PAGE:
Plot Twist Story Prompts: Release the Monster

Every good story needs a nice (or not so nice) turn or two to keep it interesting. This week, writers get to release monsters in whatever forms they may take.
Publish date:

Plot twist story prompts aren't meant for the beginning or the end of stories. Rather, they're for forcing big and small turns in the anticipated trajectory of a story. This is to make it more interesting for the readers and writers alike.

Each week, I'll provide a new prompt to help twist your story. Find last week's prompt, Divine Act, here.


Plot Twist Story Prompts: Release the Monster

For today's prompt, release a monster into the story. If you enter "release the" into Google, you're likely to see autofill results of "release the kraken" and "release the hounds." These are monsters in those contexts, but there are so many other monsters a writer could release.

For instance, the monster could be a virus, whether biological or technological. The monster could be a person. Or vampires. Or zombies. Maybe the monsters are a group of adults (or 4-year-olds) who didn't have their lunch. So yeah, don't forget that monsters can mean humor as much as it can lead to horror.

(5 Ways to Surprise Your Reader Without It Feeling Like a Trick.)

Speaking of zombies, any Night of the Living Dead fan knows that the most interesting thing about the living dead is not the zombies but the actions and reactions of the main characters. Do they band together? Do they tear each other apart? Monsters are great for exposing the best and worst of humanity.

So release the chickens or soggy-bottom toddlers or whatever monster you please.


horror writing kit

Learn from the experts on how to write a horror story that excites readers for decades (or centuries)! Even the scariest and most attention-grabbing horror story ideas will fall flat without a foundation of knowledge about the genre and expectations of the audience. In this collection, you'll find practical tips for writing horror stories that are plausible and cliché-free.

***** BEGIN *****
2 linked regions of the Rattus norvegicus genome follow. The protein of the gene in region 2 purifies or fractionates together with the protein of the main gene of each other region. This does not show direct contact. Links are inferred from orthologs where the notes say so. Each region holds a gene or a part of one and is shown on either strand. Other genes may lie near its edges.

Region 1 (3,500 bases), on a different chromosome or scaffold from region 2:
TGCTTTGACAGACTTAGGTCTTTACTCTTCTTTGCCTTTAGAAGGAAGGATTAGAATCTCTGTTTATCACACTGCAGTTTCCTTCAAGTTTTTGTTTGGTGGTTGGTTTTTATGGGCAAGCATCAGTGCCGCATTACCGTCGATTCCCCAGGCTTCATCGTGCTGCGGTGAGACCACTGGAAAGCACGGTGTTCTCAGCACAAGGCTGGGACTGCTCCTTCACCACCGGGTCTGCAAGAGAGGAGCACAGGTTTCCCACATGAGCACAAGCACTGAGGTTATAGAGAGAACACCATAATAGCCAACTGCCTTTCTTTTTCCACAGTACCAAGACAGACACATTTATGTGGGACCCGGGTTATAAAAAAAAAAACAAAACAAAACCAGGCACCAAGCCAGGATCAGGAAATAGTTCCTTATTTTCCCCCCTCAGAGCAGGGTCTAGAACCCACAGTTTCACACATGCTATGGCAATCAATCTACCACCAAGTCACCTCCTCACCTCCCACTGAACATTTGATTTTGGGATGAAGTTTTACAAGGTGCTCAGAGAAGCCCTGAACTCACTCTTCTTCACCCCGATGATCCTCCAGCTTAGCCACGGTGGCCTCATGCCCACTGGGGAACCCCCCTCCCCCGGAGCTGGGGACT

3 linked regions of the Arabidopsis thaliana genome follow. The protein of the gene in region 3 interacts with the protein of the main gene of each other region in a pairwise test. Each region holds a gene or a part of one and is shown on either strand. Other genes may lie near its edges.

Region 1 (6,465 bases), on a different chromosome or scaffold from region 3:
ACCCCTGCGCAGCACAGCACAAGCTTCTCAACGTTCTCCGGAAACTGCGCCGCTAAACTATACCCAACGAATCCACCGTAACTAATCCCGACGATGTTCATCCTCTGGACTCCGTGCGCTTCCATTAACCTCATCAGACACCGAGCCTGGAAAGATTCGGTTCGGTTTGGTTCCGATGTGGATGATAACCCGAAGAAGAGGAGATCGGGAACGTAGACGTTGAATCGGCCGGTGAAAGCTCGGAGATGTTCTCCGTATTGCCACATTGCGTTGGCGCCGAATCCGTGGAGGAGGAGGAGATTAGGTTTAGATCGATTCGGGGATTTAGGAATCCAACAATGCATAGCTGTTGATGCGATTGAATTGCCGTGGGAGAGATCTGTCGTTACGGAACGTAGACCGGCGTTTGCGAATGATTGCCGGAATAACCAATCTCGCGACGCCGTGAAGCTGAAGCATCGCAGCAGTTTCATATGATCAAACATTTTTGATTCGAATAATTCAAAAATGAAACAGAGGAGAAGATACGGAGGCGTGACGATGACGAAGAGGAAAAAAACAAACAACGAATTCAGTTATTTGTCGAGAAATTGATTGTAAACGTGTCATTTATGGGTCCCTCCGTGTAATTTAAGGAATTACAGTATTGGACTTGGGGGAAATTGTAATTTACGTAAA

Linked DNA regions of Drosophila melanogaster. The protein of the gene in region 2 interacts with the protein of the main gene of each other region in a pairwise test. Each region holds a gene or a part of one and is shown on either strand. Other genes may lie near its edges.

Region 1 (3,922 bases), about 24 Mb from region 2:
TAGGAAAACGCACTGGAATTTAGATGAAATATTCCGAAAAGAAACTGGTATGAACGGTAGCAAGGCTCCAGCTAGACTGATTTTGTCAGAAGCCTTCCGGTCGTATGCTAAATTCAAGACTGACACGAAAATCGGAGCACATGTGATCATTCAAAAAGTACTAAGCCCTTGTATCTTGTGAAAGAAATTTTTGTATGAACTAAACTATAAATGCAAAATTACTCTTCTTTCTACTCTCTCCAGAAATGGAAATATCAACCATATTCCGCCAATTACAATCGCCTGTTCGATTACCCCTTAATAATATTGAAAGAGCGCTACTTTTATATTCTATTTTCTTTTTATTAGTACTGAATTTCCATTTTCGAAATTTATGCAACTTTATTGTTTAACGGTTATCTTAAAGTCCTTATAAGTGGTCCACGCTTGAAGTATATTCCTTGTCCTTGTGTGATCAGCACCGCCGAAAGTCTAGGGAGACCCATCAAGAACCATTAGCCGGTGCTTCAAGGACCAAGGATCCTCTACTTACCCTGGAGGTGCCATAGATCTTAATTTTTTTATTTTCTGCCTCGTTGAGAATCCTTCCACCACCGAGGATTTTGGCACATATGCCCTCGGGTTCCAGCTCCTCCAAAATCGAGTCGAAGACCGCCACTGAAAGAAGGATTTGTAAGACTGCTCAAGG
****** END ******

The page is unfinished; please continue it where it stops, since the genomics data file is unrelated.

Click to continue.


Writing Mistakes Writers Make: Talking About the Work-in-Progress

The Writer's Digest team has witnessed many writing mistakes over the years, so we started this series to help identify them for other writers (along with correction strategies). This week's writing mistake writers make is talking about the work-in-progress.


Greta K. Kelly: Publishing Is a Marathon

Debut author Greta K. Kelly reveals how the idea for her novel sparked and the biggest surprise of her publication journey.

Poetic Forms

Mistress Bradstreet Stanza: Poetic Forms

Poetic Form Fridays are made to share various poetic forms. This week, we look at the Mistress Bradstreet stanza, an invented form of John Berryman.


Capital vs. Capitol (Grammar Rules)

Learn when to use capital vs. capitol with Grammar Rules from the Writer's Digest editors, including a few examples of correct usages.


On Writing to Give Grief Meaning and Write Out of Challenging Situations

Author Lily Dulan explains why writers have to be willing to go to difficult places inside themselves for their writing to make a positive impact on ourselves, others, and the world.


Gerald Brandt: Toeing the Line Between Sci-Fi and Fantasy

Science fiction author Gerald Brandt explains how this new series explores the genre boundary and how he came to find his newest book's focus.


Plot Twist Story Prompts: Moment of Doubt

Every good story needs a nice (or not so nice) turn or two to keep it interesting. This week, have a character experience a moment of doubt.


Caitlin O'Connell: Finding Connection and Community in Animal Rituals

In this post, Dr. Caitlin O'Connell shares what prompted her to write a book about finding connection and community in animal rituals, what surprised her in the writing process, and much more!


New Agent Alert: Zeynep Sen of WordLink Literary Agency

New literary agent alerts (with this spotlight featuring Zeynep Sen of WordLink Literary Agency) are golden opportunities for new writers because each one is a literary agent who is likely building his or her client list.